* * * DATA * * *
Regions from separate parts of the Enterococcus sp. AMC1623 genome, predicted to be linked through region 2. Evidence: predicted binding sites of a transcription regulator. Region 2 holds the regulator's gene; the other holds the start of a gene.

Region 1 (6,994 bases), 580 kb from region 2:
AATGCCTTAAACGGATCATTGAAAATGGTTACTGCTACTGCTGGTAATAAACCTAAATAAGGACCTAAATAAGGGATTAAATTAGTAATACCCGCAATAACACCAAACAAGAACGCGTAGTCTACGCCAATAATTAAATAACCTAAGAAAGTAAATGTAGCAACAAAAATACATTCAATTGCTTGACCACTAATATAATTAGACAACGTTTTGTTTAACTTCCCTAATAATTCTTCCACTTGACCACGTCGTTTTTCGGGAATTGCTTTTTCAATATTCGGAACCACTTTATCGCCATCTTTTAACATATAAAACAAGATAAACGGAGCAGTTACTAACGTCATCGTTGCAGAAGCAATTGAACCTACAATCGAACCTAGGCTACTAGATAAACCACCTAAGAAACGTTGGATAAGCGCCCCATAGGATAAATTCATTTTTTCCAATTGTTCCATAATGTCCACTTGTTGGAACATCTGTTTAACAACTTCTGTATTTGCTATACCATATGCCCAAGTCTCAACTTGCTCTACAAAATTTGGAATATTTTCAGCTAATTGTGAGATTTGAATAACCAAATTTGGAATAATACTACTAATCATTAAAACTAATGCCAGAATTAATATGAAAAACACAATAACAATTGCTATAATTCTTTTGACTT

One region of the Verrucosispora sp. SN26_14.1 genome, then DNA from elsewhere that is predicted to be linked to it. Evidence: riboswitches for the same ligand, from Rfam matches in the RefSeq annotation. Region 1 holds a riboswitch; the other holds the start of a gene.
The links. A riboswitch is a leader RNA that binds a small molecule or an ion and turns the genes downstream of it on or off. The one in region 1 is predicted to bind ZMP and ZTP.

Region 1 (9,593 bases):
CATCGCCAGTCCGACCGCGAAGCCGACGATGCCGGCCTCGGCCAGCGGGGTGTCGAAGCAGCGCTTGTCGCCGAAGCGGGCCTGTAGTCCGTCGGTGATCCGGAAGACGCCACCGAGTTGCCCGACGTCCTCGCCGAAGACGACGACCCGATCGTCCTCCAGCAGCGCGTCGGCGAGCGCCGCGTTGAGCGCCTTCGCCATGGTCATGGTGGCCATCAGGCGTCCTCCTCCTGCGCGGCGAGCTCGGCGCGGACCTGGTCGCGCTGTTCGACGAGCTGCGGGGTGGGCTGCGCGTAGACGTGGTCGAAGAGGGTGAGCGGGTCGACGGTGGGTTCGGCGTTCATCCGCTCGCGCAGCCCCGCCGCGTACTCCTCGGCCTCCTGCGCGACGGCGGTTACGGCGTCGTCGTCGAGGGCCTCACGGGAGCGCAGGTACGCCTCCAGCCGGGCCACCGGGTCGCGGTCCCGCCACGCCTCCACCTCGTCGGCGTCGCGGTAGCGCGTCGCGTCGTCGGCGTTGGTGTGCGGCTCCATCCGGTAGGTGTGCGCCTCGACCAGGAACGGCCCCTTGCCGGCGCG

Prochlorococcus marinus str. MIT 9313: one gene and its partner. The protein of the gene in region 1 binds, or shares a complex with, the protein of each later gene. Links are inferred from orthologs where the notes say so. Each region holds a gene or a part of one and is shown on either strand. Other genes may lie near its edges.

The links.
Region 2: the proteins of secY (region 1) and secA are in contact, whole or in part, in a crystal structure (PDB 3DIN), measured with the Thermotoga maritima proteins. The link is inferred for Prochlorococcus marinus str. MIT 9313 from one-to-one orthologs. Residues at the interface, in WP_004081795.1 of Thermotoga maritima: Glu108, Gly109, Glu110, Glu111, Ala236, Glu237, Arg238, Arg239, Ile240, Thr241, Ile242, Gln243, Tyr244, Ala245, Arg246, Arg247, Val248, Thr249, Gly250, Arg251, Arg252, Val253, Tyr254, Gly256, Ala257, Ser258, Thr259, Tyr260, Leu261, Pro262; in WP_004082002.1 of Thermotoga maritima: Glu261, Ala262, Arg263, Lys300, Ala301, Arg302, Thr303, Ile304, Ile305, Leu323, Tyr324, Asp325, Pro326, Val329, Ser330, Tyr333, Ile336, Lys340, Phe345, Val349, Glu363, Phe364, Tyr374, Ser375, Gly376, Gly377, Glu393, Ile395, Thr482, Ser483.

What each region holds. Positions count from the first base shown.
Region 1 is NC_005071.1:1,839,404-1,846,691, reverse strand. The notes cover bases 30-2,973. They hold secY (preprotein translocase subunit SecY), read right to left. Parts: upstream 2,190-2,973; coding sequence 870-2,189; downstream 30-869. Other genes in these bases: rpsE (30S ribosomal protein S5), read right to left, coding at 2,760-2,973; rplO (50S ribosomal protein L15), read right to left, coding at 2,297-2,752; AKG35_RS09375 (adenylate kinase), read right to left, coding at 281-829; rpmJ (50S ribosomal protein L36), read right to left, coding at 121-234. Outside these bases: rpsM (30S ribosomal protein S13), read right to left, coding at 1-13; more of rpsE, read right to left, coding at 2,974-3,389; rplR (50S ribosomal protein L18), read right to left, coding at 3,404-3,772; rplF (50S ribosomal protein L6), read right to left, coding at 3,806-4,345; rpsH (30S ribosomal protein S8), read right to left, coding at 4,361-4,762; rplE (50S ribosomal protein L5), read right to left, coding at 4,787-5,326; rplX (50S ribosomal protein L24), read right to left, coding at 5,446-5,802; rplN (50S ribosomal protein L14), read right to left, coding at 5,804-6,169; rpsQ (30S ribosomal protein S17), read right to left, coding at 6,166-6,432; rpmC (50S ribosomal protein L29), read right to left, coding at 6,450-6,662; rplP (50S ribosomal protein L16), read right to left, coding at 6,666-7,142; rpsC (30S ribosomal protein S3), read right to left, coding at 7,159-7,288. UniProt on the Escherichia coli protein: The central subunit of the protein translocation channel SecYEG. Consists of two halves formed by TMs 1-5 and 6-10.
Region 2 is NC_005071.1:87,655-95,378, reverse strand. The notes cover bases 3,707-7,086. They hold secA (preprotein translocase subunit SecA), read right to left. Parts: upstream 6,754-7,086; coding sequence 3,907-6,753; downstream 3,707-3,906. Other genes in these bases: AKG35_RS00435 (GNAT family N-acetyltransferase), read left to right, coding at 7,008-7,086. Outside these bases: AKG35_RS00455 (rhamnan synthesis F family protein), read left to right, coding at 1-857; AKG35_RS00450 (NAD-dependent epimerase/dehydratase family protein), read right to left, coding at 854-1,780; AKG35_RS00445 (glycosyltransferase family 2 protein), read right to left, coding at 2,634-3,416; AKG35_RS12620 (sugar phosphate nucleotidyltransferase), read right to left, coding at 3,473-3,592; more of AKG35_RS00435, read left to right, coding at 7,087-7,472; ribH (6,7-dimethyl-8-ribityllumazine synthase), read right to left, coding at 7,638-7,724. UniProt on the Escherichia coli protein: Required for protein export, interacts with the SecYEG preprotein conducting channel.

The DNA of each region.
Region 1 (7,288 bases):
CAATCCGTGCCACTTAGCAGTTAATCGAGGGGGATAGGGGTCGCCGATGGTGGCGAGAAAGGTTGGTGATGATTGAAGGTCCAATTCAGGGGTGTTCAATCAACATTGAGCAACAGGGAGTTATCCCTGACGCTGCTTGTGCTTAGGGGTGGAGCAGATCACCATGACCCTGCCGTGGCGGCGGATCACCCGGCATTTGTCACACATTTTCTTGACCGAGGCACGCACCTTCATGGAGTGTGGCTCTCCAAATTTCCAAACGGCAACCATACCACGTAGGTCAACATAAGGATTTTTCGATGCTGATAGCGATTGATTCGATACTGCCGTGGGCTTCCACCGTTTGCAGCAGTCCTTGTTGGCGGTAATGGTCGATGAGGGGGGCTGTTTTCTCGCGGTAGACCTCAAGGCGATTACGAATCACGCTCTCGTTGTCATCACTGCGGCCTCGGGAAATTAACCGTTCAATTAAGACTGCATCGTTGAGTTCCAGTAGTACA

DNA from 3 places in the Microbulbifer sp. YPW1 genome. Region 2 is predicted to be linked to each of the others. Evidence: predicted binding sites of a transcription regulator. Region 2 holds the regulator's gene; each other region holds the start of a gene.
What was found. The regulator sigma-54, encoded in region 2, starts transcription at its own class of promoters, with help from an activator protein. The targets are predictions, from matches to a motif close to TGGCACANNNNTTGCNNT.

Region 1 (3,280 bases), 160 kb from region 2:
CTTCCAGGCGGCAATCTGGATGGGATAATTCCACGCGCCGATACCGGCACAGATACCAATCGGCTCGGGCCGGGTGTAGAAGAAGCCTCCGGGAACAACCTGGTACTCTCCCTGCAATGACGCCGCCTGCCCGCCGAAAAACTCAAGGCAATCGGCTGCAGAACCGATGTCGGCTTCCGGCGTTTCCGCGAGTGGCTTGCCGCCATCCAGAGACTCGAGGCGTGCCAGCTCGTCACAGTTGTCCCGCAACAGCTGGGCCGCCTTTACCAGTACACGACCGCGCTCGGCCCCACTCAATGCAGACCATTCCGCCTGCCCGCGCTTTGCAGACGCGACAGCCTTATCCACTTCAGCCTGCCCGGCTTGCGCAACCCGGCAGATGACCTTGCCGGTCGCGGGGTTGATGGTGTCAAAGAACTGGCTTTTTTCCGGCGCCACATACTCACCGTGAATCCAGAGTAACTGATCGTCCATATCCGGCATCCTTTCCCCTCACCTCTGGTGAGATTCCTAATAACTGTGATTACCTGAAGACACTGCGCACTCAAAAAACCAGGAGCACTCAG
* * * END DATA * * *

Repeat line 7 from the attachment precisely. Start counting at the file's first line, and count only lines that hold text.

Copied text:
CATCGCCAGTCCGACCGCGAAGCCGACGATGCCGGCCTCGGCCAGCGGGGTGTCGAAGCAGCGCTTGTCGCCGAAGCGGGCCTGTAGTCCGTCGGTGATCCGGAAGACGCCACCGAGTTGCCCGACGTCCTCGCCGAAGACGACGACCCGATCGTCCTCCAGCAGCGCGTCGGCGAGCGCCGCGTTGAGCGCCTTCGCCATGGTCATGGTGGCCATCAGGCGTCCTCCTCCTGCGCGGCGAGCTCGGCGCGGACCTGGTCGCGCTGTTCGACGAGCTGCGGGGTGGGCTGCGCGTAGACGTGGTCGAAGAGGGTGAGCGGGTCGACGGTGGGTTCGGCGTTCATCCGCTCGCGCAGCCCCGCCGCGTACTCCTCGGCCTCCTGCGCGACGGCGGTTACGGCGTCGTCGTCGAGGGCCTCACGGGAGCGCAGGTACGCCTCCAGCCGGGCCACCGGGTCGCGGTCCCGCCACGCCTCCACCTCGTCGGCGTCGCGGTAGCGCGTCGCGTCGTCGGCGTTGGTGTGCGGCTCCATCCGGTAGGTGTGCGCCTCGACCAGGAACGGCCCCTTGCCGGCGCG